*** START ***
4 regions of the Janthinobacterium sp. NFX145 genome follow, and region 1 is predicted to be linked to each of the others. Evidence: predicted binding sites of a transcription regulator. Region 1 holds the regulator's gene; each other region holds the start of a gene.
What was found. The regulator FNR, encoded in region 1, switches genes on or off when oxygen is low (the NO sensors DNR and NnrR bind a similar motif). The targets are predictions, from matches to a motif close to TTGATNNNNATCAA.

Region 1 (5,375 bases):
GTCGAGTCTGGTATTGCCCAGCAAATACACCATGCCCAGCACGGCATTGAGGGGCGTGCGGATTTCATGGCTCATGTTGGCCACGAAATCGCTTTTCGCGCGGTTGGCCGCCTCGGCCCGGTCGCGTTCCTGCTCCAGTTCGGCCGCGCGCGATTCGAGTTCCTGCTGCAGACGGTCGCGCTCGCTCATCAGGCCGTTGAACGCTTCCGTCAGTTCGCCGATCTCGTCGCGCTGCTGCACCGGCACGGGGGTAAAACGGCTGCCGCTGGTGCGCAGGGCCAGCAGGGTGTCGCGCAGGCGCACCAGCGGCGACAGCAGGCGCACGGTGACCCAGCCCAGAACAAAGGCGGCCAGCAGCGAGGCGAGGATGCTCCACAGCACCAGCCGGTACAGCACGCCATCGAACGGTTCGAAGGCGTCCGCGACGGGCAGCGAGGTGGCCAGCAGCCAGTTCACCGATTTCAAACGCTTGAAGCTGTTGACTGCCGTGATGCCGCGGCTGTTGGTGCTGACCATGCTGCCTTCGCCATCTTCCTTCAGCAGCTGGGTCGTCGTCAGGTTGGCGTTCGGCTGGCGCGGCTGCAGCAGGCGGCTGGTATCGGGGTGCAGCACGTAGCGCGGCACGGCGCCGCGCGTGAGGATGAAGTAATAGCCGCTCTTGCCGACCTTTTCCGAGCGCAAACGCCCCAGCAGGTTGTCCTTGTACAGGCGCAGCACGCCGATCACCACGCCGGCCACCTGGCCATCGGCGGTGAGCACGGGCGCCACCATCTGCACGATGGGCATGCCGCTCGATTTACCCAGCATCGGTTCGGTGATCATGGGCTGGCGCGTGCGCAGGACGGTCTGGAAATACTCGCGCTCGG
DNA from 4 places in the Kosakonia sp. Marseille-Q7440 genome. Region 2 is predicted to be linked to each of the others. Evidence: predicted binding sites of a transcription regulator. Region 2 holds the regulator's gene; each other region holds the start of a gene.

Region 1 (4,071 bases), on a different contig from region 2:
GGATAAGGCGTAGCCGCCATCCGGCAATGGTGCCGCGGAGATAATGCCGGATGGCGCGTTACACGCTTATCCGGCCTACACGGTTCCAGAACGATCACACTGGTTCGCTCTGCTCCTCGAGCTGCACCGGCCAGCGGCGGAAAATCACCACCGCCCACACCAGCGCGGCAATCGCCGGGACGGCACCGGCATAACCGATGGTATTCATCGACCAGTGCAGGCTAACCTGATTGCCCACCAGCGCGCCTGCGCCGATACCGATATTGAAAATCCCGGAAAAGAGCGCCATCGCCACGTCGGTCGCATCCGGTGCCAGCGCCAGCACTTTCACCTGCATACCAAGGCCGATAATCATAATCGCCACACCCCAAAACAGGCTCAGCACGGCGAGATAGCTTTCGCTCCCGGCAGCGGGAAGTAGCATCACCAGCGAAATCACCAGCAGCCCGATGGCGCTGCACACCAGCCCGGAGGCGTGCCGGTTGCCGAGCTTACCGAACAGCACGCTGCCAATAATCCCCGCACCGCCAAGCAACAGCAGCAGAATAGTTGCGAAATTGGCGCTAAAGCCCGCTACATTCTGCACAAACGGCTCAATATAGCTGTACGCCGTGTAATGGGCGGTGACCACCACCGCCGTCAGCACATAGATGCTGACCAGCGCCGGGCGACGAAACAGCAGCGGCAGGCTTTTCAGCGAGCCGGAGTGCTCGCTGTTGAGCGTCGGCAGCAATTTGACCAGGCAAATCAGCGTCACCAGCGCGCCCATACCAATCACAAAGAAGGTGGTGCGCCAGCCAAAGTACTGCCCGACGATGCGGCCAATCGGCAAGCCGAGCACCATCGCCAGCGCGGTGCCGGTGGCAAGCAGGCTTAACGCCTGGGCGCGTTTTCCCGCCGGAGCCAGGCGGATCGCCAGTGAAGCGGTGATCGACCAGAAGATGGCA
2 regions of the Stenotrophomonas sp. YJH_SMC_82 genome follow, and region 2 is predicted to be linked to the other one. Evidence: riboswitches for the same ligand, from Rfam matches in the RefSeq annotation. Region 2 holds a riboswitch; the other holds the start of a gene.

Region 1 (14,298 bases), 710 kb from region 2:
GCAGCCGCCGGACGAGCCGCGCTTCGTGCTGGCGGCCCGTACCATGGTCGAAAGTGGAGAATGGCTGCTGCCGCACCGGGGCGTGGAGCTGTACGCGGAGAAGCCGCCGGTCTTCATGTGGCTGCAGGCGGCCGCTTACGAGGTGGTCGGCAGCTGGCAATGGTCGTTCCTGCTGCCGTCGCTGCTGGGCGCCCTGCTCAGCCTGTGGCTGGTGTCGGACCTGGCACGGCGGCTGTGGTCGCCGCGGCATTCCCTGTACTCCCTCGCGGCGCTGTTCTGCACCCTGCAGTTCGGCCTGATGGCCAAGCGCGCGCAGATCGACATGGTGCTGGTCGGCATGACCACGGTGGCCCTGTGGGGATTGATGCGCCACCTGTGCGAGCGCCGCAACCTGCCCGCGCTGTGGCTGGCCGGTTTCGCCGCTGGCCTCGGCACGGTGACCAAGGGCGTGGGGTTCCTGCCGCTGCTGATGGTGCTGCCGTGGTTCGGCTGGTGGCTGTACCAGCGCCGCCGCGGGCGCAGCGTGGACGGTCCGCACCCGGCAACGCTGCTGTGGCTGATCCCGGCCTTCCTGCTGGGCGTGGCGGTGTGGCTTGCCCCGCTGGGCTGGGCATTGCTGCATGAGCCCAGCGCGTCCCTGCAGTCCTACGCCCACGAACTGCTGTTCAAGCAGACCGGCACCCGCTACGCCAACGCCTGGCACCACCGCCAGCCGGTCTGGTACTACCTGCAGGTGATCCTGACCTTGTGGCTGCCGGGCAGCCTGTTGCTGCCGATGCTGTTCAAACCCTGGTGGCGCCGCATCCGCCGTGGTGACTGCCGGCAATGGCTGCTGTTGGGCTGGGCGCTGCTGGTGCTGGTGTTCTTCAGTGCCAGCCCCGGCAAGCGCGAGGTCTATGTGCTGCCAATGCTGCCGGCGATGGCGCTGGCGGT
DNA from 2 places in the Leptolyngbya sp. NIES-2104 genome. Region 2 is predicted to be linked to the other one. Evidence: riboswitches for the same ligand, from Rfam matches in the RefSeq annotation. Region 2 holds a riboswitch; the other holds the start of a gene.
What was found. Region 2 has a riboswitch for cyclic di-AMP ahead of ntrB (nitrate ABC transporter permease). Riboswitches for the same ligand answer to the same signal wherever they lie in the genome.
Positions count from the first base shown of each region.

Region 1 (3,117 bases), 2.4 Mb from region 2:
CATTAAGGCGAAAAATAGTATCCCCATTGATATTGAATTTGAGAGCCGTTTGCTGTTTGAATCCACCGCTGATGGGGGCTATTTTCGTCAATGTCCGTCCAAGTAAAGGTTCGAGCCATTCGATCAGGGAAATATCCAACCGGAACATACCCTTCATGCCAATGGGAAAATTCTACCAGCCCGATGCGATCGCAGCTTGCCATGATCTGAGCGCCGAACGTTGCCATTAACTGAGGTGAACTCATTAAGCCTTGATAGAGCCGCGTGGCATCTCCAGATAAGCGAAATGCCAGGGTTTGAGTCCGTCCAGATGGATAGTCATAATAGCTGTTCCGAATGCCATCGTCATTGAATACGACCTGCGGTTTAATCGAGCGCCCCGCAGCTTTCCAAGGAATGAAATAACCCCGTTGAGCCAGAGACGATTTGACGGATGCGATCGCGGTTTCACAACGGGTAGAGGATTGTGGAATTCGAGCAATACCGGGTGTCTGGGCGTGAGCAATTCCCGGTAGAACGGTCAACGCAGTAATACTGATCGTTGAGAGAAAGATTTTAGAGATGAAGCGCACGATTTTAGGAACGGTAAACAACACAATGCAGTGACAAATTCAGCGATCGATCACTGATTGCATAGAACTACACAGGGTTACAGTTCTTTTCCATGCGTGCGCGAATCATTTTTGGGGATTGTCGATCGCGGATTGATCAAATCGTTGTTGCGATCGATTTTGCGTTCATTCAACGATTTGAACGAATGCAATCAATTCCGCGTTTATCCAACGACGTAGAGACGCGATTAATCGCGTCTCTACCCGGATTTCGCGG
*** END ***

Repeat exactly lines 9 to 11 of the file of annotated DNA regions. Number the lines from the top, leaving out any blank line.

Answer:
Region 1 (14,298 bases), 710 kb from region 2:
GCAGCCGCCGGACGAGCCGCGCTTCGTGCTGGCGGCCCGTACCATGGTCGAAAGTGGAGAATGGCTGCTGCCGCACCGGGGCGTGGAGCTGTACGCGGAGAAGCCGCCGGTCTTCATGTGGCTGCAGGCGGCCGCTTACGAGGTGGTCGGCAGCTGGCAATGGTCGTTCCTGCTGCCGTCGCTGCTGGGCGCCCTGCTCAGCCTGTGGCTGGTGTCGGACCTGGCACGGCGGCTGTGGTCGCCGCGGCATTCCCTGTACTCCCTCGCGGCGCTGTTCTGCACCCTGCAGTTCGGCCTGATGGCCAAGCGCGCGCAGATCGACATGGTGCTGGTCGGCATGACCACGGTGGCCCTGTGGGGATTGATGCGCCACCTGTGCGAGCGCCGCAACCTGCCCGCGCTGTGGCTGGCCGGTTTCGCCGCTGGCCTCGGCACGGTGACCAAGGGCGTGGGGTTCCTGCCGCTGCTGATGGTGCTGCCGTGGTTCGGCTGGTGGCTGTACCAGCGCCGCCGCGGGCGCAGCGTGGACGGTCCGCACCCGGCAACGCTGCTGTGGCTGATCCCGGCCTTCCTGCTGGGCGTGGCGGTGTGGCTTGCCCCGCTGGGCTGGGCATTGCTGCATGAGCCCAGCGCGTCCCTGCAGTCCTACGCCCACGAACTGCTGTTCAAGCAGACCGGCACCCGCTACGCCAACGCCTGGCACCACCGCCAGCCGGTCTGGTACTACCTGCAGGTGATCCTGACCTTGTGGCTGCCGGGCAGCCTGTTGCTGCCGATGCTGTTCAAACCCTGGTGGCGCCGCATCCGCCGTGGTGACTGCCGGCAATGGCTGCTGTTGGGCTGGGCGCTGCTGGTGCTGGTGTTCTTCAGTGCCAGCCCCGGCAAGCGCGAGGTCTATGTGCTGCCAATGCTGCCGGCGATGGCGCTGGCGGT
DNA from 2 places in the Leptolyngbya sp. NIES-2104 genome. Region 2 is predicted to be linked to the other one. Evidence: riboswitches for the same ligand, from Rfam matches in the RefSeq annotation. Region 2 holds a riboswitch; the other holds the start of a gene.